On Friday night I attended the last of 3 lectures given by Lord Nicholas Stern at The University of Auckland. In front of packed house he talked of a new industrial revolution and countries that did not invest in renewable energy and cleaner innovation risked falling behind technologically, or being excluded from trade markets.
“All countries have to embrace [the industrial revolution] … or countries will be reluctant to trade with them. Ten or 15 years from now, those that produce in dirty ways are likely to face trade barriers.”
According to Stern, New Zealand needs to reduce CO2 equivalent per person from nearly 20 tonnes to two tonnes by 2050. “We know that New Zealand has half of its emissions from agriculture. But the possibilities of technical change in agriculture to move to the low-carbon economy are very strong. New Zealand could lead the world in that sort of change.”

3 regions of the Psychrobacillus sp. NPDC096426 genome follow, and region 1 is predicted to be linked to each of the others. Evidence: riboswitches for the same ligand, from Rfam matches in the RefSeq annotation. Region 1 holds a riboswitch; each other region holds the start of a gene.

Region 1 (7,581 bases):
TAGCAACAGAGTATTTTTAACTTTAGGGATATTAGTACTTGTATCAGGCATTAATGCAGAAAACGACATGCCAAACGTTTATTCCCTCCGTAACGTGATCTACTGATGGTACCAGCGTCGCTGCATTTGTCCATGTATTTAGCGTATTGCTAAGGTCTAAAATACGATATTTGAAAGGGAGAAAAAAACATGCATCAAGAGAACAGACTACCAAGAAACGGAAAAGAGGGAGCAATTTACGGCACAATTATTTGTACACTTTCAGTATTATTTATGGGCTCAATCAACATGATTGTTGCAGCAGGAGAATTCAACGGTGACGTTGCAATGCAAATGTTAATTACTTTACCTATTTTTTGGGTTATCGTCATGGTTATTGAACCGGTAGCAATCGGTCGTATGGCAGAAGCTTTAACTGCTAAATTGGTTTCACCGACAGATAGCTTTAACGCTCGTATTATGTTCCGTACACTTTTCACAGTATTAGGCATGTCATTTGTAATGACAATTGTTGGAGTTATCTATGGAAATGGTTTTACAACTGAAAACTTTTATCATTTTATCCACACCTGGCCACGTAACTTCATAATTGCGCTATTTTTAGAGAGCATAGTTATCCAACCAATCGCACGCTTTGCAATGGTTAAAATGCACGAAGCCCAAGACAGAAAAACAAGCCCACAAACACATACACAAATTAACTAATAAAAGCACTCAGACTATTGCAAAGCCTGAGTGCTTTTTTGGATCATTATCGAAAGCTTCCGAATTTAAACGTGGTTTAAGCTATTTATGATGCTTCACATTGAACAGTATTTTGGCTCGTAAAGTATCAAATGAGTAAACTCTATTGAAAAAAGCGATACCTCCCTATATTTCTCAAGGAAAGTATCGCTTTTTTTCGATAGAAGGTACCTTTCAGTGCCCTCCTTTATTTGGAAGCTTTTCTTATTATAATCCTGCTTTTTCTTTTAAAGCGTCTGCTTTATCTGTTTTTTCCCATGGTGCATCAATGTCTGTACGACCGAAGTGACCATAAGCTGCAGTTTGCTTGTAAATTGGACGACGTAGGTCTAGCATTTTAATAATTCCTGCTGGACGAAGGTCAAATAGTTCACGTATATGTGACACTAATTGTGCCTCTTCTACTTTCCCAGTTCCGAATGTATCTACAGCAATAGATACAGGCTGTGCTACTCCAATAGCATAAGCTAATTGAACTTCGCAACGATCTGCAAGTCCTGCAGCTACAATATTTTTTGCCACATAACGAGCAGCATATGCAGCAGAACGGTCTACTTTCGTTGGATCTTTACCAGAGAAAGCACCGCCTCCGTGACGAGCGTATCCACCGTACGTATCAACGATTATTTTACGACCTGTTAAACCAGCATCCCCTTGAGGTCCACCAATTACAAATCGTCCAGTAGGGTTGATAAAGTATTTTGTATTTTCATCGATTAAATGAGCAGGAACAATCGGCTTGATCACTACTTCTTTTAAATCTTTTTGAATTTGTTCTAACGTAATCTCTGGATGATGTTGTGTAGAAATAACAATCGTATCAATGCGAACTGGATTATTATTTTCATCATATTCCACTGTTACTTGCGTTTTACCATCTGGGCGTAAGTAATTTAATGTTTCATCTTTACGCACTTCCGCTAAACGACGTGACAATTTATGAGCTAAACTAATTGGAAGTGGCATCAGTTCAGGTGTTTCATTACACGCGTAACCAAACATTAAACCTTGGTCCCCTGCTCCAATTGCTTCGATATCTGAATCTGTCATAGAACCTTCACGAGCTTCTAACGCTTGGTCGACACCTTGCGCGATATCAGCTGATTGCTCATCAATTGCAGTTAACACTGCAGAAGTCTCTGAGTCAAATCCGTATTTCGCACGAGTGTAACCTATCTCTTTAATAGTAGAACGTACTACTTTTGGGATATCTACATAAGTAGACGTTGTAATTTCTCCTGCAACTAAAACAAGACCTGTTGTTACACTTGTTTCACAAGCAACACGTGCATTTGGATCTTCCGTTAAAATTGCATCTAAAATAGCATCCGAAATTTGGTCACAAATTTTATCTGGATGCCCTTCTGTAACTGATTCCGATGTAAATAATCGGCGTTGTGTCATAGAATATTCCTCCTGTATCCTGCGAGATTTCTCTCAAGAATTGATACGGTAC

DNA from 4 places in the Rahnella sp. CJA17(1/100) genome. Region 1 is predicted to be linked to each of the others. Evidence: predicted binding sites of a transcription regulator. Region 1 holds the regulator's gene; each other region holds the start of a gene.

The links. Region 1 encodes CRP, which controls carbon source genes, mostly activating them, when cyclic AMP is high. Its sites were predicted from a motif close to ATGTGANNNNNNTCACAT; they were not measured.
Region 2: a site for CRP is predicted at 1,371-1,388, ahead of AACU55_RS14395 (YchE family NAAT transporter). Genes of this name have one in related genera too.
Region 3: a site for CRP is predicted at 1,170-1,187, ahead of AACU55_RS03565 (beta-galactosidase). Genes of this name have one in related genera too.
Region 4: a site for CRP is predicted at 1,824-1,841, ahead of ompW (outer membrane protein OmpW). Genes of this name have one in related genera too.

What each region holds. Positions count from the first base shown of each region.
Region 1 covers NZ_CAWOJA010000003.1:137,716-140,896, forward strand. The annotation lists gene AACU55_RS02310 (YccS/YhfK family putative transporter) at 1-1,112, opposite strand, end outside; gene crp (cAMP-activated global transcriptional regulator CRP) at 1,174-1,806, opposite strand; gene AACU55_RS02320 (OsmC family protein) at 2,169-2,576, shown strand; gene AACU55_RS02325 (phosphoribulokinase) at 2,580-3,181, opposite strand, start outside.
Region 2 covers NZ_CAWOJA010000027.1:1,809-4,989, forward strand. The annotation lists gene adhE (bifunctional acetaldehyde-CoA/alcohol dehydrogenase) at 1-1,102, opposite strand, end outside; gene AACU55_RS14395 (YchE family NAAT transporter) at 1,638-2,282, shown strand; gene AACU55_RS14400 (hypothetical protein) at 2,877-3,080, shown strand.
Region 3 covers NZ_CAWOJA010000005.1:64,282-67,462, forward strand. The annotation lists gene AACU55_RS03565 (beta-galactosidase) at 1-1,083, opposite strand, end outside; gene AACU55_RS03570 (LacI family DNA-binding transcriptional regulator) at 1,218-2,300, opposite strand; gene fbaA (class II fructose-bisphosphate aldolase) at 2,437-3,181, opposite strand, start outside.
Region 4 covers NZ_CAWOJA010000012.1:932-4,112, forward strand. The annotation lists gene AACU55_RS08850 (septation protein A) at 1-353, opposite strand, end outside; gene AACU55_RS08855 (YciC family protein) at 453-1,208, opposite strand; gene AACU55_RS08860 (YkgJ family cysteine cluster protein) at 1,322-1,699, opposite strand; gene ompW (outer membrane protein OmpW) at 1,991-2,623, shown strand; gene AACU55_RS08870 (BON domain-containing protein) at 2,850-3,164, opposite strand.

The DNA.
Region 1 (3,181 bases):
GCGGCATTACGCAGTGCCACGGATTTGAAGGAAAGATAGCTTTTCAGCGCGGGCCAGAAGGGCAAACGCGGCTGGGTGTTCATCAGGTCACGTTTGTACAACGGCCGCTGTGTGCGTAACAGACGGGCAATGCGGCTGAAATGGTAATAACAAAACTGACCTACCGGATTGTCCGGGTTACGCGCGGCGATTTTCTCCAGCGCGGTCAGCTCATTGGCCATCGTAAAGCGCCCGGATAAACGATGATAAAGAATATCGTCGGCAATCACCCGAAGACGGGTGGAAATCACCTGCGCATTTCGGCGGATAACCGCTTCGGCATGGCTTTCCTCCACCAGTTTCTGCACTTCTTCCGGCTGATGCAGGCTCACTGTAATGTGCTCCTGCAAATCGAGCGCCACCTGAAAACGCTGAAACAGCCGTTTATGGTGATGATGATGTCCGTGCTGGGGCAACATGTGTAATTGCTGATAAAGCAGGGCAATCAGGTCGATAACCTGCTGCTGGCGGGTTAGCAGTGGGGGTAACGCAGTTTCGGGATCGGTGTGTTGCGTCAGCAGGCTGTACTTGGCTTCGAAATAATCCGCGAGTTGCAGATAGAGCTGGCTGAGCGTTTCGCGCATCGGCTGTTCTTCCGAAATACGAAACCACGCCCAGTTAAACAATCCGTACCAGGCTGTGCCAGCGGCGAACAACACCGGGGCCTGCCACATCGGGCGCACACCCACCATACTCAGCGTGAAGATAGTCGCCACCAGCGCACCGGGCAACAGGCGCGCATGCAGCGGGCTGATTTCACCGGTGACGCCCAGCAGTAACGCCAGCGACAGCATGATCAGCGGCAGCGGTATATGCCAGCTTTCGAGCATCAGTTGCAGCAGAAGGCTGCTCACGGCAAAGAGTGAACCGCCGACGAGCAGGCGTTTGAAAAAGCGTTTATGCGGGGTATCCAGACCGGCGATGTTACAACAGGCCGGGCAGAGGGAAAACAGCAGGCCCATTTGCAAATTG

A significant number of countries in the world argue that they cause only 1 or 2% of emissions so why should they make cuts. Stern takes the view that the action reduce emissions must be colaborative “as poorer countries could look at the richer countries, like New Zealand, and say ‘well if they’re not getting on with it, if they’re finding it difficult, how can we, so much poorer, be expected to get on with it?’. One country has a big effect on others.”
“But this has to be collaborative. Poorer countries could look at the richer countries, like New Zealand, and say ‘well if they’re not getting on with it, if they’re finding it difficult, how can we, so much poorer, be expected to get on with it?’. One country has a big effect on others.”
To avoid a 50/50 chance of catastrophic temperature increase of 5C early next century we need to reduce worldwide greenhouse gas emissions in the atmosphere from the current 50 gigatonnes to: 35 gigatonnes – 2030
20 gigatonnes – 2050
*High emissions reduction targets for rich countries
*Lesser targets for developing countries
*An international emissions trading regime
*Technological advances to reduce emissions
*Financial assistance for developing countries to help adapt to climate change.